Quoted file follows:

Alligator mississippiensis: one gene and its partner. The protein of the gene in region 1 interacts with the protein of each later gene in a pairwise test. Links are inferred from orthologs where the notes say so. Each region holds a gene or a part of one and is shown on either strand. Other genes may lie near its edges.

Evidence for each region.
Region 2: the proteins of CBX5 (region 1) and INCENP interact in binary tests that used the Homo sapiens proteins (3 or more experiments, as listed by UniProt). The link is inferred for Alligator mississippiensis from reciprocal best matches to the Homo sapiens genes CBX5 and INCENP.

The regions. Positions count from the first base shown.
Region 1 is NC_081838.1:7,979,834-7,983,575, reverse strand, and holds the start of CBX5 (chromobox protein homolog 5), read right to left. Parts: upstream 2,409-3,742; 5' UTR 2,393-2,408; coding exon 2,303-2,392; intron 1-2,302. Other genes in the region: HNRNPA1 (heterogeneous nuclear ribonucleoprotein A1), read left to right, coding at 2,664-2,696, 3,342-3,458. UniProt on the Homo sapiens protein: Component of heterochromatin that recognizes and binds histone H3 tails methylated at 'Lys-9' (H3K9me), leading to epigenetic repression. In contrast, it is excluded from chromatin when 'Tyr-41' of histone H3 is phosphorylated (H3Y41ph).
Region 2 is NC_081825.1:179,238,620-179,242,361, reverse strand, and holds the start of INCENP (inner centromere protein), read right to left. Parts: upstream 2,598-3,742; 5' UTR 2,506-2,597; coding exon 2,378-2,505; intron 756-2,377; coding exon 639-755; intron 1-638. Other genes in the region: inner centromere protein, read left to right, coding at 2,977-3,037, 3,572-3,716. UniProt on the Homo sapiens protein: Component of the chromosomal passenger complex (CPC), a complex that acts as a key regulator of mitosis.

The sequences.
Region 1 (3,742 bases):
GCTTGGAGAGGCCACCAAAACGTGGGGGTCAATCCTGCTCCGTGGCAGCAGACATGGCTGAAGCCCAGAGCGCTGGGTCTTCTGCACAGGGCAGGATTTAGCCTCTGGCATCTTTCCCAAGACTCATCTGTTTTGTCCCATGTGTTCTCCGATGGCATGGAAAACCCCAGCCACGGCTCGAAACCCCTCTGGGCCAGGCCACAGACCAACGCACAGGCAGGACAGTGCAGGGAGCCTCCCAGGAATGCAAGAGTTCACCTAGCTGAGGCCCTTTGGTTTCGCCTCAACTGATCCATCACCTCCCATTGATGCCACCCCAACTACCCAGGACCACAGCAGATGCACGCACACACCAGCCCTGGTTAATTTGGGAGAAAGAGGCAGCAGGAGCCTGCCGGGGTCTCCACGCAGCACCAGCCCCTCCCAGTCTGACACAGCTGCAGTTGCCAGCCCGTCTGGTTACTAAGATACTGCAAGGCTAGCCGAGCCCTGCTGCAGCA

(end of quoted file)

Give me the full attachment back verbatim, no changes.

Alligator mississippiensis: one gene and its partner. The protein of the gene in region 1 interacts with the protein of each later gene in a pairwise test. Links are inferred from orthologs where the notes say so. Each region holds a gene or a part of one and is shown on either strand. Other genes may lie near its edges.

Evidence for each region.
Region 2: the proteins of CBX5 (region 1) and INCENP interact in binary tests that used the Homo sapiens proteins (3 or more experiments, as listed by UniProt). The link is inferred for Alligator mississippiensis from reciprocal best matches to the Homo sapiens genes CBX5 and INCENP.

The regions. Positions count from the first base shown.
Region 1 is NC_081838.1:7,979,834-7,983,575, reverse strand, and holds the start of CBX5 (chromobox protein homolog 5), read right to left. Parts: upstream 2,409-3,742; 5' UTR 2,393-2,408; coding exon 2,303-2,392; intron 1-2,302. Other genes in the region: HNRNPA1 (heterogeneous nuclear ribonucleoprotein A1), read left to right, coding at 2,664-2,696, 3,342-3,458. UniProt on the Homo sapiens protein: Component of heterochromatin that recognizes and binds histone H3 tails methylated at 'Lys-9' (H3K9me), leading to epigenetic repression. In contrast, it is excluded from chromatin when 'Tyr-41' of histone H3 is phosphorylated (H3Y41ph).
Region 2 is NC_081825.1:179,238,620-179,242,361, reverse strand, and holds the start of INCENP (inner centromere protein), read right to left. Parts: upstream 2,598-3,742; 5' UTR 2,506-2,597; coding exon 2,378-2,505; intron 756-2,377; coding exon 639-755; intron 1-638. Other genes in the region: inner centromere protein, read left to right, coding at 2,977-3,037, 3,572-3,716. UniProt on the Homo sapiens protein: Component of the chromosomal passenger complex (CPC), a complex that acts as a key regulator of mitosis.

The sequences.
Region 1 (3,742 bases):
GCTTGGAGAGGCCACCAAAACGTGGGGGTCAATCCTGCTCCGTGGCAGCAGACATGGCTGAAGCCCAGAGCGCTGGGTCTTCTGCACAGGGCAGGATTTAGCCTCTGGCATCTTTCCCAAGACTCATCTGTTTTGTCCCATGTGTTCTCCGATGGCATGGAAAACCCCAGCCACGGCTCGAAACCCCTCTGGGCCAGGCCACAGACCAACGCACAGGCAGGACAGTGCAGGGAGCCTCCCAGGAATGCAAGAGTTCACCTAGCTGAGGCCCTTTGGTTTCGCCTCAACTGATCCATCACCTCCCATTGATGCCACCCCAACTACCCAGGACCACAGCAGATGCACGCACACACCAGCCCTGGTTAATTTGGGAGAAAGAGGCAGCAGGAGCCTGCCGGGGTCTCCACGCAGCACCAGCCCCTCCCAGTCTGACACAGCTGCAGTTGCCAGCCCGTCTGGTTACTAAGATACTGCAAGGCTAGCCGAGCCCTGCTGCAGCA